Friday, October 19, 2007

W's Invisible Friend

Today is Friday, 19 October 2007.

Sorry for the absence. We enjoyed two days of glorious storms here, and as a result my joints were such as to preclude prolonged typing.

Before further reflections on the “Cuban Missile Crisis”, some thoughts provoked by the current confirmation hearings of Michael Mukasey as Attorney General.

There have always been Americans, really anti-Americans, who have lusted after a king or fuhrer to replace a Constitutional president who is the elected employee and servant of the Constitution and the American people. It is this faction which swooned when the disgraced Nixon claimed that there is “a secret reservoir of power within the Constitution”, such that “when the president does it, it means it’s not illegal”.

Josef Stalin couldn’t have put it better.

The intellectual distortions of the beliefs of the Founding Fathers which underpin this travesty, now known as the Unitary Theory of the Executive, began to take shape during the Reagan-Bush 1 regime, and achieved full poisonous flower in the early days of the Bush 2-Cheney regime. The essence of this theory is nicely encapsulated in an advisory opinion written by Deputy Assistant Attorney General John Yoo of the Office of Legal Counsel of the Department of Justice, promulgated on 25 September 2001.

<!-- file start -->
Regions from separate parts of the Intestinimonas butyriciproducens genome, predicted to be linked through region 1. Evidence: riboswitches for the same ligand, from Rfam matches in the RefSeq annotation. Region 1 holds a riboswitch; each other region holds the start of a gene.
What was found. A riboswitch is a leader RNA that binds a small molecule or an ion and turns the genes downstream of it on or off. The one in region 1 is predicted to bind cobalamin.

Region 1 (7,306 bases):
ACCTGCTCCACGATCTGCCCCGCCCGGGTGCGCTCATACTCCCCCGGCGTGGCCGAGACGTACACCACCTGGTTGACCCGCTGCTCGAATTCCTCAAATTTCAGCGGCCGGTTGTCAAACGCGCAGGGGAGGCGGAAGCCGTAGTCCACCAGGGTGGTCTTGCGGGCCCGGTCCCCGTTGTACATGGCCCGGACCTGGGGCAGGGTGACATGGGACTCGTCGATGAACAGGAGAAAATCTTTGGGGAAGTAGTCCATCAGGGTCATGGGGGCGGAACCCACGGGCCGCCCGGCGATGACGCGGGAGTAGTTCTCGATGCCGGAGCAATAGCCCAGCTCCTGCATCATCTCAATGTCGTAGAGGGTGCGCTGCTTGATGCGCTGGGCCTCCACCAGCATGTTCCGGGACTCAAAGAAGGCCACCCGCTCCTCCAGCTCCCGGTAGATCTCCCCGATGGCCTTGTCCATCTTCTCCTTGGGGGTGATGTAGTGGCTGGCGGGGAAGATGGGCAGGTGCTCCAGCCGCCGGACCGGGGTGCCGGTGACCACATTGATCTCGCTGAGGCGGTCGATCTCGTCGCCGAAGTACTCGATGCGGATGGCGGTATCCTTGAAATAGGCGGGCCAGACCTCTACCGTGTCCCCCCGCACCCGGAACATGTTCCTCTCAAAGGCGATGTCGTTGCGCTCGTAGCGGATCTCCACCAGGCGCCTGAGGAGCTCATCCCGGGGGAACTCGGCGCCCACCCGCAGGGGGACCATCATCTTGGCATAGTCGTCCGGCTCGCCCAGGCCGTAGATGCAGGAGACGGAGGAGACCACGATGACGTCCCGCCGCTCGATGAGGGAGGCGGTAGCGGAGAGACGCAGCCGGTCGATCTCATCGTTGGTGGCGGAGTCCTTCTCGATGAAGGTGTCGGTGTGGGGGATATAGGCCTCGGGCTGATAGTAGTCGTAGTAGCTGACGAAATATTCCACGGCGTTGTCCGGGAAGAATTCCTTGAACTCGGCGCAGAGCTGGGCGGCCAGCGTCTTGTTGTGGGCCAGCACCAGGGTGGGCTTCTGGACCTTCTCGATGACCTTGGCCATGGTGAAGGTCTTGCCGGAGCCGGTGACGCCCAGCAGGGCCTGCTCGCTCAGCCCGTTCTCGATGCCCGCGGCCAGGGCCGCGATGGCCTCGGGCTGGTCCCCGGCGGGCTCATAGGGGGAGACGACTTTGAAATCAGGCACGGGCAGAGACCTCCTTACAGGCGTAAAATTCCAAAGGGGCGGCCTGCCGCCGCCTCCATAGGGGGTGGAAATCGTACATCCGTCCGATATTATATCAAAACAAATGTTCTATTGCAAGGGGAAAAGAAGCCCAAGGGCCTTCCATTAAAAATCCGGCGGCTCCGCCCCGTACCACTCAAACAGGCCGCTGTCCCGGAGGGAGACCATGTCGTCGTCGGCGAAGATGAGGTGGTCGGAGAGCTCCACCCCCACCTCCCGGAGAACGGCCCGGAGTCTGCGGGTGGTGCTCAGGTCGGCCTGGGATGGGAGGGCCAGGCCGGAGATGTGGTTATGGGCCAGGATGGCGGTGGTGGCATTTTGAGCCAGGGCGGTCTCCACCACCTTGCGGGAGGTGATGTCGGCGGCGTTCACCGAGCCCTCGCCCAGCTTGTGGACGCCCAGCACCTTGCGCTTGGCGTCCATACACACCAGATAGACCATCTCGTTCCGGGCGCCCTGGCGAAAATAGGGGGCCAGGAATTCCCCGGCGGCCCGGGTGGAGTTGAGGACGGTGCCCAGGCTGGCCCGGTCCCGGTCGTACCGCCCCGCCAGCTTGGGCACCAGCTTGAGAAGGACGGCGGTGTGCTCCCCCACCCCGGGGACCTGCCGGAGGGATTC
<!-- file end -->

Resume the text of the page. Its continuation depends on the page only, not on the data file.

Yoo claimed that “the President’s powers include inherent executive powers that are unenumerated in the Constitution”.*

Now, legal sophists such as Yoo claim to be “originalists”, creatures akin to biblical literalists. Originalists contend that the only permissible guide to interpreting the Constitution is the words of the Constitution itself, period. (Although they usually rush to quote, selectively and out of context, from The Federalist Papers in support of their distortions, thus putting the lie to their original claim.)

Obviously, the originalist position should then be that the President has only those powers, no more and no less, specifically enumerated in the words of the Constitution. Of course, they immediately violate their own principle by arguing that there are additional implied (i.e. “inherent”) powers hidden within the plain words of the Constitution, and that the President is the exclusive judge of the nature of those powers.

We’re all familiar with the phenomenon of the “invisible friends” invented by young children. “Mom and Dad, this is my invisible friend, Chester, and he says you must give me three desserts with every meal, every day”.

The proper name for the Unitary Theory of the Executive is thus the Invisible Friend Theory of the Executive. “Body politic, this is my invisible friend, Inherent Powers, and they say I have any powers I want”.

A fine summation of a second distortion of the Unitary Theory may be found in “Separation of Powers: Legislative-Executive Relations”, a memo prepared for then-Attorney General Edwin Meese, and dated 30 April 1986.